The 7 Things That Killed the Climate Bill
Image via Reuters
3. Fossil Fuel Interests
When making lists like these, you always run into chicken-or-egg problems, and nothing exemplifies this more than the role of fossil fuel interests in crushing climate legislation. Without Big Coal and Oil, who knows where the GOP or 'moderate' Democrats would stand -- the power and economic weight that the fossil fuel industries throw around have a funny way of changing politicians' opinions.
That said, those politicians ostensibly have an obligation to act in the interests of their constituents -- and their constituents' children and grandchildren -- so the blame rests ultimately on them for scuttling the climate bill. Regardless, fossil fuel industry groups like the American Petroleum Institute and various coal groups did their damnedest to twist politicians' arms and to convince the public that climate legislation would doom the nation's economy. With faux grassroots campaigns and town hall meetings and a number of other even dirtier tricks, they're largely to blame for instilling the aura of fear and uncertainty into the debate, making centrists and Republicans reluctant to even speak the words cap and trade.
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2. Centrist and Coal State Democrats
Sharing almost as much blame as our Numero Uno climate bill killers, these so-called 'moderate' Democrats were nearly just as bad as Republicans in refusing to cooperate in drafting or supporting climate action. Fears that supporting the legislation would hurt their election chances, these Democrats (who include Mary Landrieu [D-LA], Ben Nelson [D-NE], and Blance Lincoln [D-AK) were, in a word, spineless. They made a counterproductive laundry list of excuses and demands that made agreeing upon good legislation impossible.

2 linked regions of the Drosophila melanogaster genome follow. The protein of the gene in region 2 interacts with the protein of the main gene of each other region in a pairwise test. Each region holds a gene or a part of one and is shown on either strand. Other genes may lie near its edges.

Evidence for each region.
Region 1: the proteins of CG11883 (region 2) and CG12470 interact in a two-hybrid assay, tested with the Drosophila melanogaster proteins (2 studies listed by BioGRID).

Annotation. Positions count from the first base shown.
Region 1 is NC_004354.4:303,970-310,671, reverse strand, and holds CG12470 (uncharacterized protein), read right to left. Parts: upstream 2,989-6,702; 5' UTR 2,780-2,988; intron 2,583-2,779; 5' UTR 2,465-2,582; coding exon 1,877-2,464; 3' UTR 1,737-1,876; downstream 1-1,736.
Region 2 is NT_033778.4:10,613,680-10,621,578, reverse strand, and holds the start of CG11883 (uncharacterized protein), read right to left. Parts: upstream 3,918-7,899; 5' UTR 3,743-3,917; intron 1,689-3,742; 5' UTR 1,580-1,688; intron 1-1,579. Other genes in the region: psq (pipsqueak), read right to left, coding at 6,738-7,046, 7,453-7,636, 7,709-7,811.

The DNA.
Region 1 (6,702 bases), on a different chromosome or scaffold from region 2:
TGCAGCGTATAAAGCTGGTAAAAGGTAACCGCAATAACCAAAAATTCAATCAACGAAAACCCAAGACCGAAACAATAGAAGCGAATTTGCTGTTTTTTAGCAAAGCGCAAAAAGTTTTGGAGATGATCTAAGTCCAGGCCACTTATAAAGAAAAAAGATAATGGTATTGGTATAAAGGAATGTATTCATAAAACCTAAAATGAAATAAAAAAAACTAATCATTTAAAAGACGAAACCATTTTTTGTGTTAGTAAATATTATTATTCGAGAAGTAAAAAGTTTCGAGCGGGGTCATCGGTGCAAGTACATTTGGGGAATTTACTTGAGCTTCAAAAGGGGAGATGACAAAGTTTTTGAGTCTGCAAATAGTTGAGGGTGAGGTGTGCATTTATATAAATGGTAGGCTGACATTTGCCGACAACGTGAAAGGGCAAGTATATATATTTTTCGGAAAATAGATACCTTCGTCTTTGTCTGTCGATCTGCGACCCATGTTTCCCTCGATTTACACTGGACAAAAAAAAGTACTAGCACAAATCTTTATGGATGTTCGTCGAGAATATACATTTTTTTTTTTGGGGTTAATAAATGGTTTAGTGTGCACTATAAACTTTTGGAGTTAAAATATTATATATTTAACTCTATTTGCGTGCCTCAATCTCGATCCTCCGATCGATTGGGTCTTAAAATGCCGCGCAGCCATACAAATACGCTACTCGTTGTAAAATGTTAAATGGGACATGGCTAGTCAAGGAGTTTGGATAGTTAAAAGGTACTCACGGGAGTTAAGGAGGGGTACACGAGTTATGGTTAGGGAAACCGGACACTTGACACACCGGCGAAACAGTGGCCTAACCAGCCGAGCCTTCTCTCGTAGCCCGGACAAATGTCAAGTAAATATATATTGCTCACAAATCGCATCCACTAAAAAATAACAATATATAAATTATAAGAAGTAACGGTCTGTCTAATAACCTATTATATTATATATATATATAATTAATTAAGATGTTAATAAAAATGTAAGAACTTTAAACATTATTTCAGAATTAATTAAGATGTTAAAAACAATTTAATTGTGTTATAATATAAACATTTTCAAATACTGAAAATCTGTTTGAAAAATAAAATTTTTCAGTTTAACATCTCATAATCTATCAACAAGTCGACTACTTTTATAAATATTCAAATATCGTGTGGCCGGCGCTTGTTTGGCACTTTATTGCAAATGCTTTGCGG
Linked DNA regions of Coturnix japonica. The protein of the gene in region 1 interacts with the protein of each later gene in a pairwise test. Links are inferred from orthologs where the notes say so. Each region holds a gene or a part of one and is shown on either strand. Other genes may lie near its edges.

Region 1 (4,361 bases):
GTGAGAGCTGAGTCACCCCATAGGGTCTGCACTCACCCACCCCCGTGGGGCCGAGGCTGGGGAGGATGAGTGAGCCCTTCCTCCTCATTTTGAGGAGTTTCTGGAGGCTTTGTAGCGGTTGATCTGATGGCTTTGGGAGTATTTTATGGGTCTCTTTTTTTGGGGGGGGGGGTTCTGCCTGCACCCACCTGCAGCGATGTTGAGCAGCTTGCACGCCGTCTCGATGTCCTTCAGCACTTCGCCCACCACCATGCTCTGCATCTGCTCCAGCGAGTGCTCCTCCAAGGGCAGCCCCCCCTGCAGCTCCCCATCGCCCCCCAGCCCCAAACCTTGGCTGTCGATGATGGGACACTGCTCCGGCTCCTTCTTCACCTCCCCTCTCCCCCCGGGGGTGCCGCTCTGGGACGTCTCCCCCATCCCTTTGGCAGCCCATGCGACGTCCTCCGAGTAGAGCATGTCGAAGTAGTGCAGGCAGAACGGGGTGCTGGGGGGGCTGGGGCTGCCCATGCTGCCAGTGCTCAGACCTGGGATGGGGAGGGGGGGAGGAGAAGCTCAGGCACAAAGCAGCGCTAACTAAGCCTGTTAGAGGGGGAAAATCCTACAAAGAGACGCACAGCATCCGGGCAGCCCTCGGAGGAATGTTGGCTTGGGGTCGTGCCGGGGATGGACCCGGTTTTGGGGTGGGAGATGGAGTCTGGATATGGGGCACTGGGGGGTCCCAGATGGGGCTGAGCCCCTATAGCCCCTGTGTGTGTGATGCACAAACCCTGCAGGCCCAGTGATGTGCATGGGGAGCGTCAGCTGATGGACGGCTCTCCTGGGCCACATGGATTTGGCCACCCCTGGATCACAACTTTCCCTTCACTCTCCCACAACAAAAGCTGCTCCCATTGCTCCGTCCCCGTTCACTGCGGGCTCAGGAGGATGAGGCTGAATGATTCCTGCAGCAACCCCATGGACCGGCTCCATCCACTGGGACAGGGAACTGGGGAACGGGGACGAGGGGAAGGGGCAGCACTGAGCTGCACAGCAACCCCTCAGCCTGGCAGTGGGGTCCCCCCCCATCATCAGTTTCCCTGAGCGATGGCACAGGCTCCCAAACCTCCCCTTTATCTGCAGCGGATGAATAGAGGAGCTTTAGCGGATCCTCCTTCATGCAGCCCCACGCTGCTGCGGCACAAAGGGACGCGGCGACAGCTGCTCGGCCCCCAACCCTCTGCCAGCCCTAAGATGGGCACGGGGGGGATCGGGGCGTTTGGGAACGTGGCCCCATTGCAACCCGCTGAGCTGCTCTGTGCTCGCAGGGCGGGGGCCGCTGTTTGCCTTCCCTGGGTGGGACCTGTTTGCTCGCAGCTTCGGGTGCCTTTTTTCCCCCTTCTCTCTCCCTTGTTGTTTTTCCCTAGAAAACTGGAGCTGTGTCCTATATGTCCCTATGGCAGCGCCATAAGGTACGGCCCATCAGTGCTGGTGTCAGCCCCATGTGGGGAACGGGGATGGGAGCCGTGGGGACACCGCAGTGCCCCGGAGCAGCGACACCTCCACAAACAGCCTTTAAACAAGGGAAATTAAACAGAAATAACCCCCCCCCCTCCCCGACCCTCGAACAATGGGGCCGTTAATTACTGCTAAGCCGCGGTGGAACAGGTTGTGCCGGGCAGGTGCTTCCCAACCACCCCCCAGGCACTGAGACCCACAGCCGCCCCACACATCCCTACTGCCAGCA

Photo via a Green Living
1. The GOP
Yes, the immediate and most direct cause of the climate bill's demise was the Grand ol' Party. With the exception of Lindsey Graham (for a while anyway) Republicans were unwilling to lift a finger to assist energy reform efforts. They immediately adopted the 'cap and tax' or 'energy tax' slogans and set about distorting the impacts of the legislation, sensing an opportunity to stymie Democrats' plans.
Furthermore, most GOPers still traffic in the 'we need more information on climate change before we act' vein -- or worse, flat out deny that it's an issue. Their absolute, unified-party obstructionism made bipartisan legislating impossible. Shame on the GOP for adopting such a pointedly anti-science, morally corrupt line to score political points -- but shame on the Democrats and the White House for bowing to their tactics.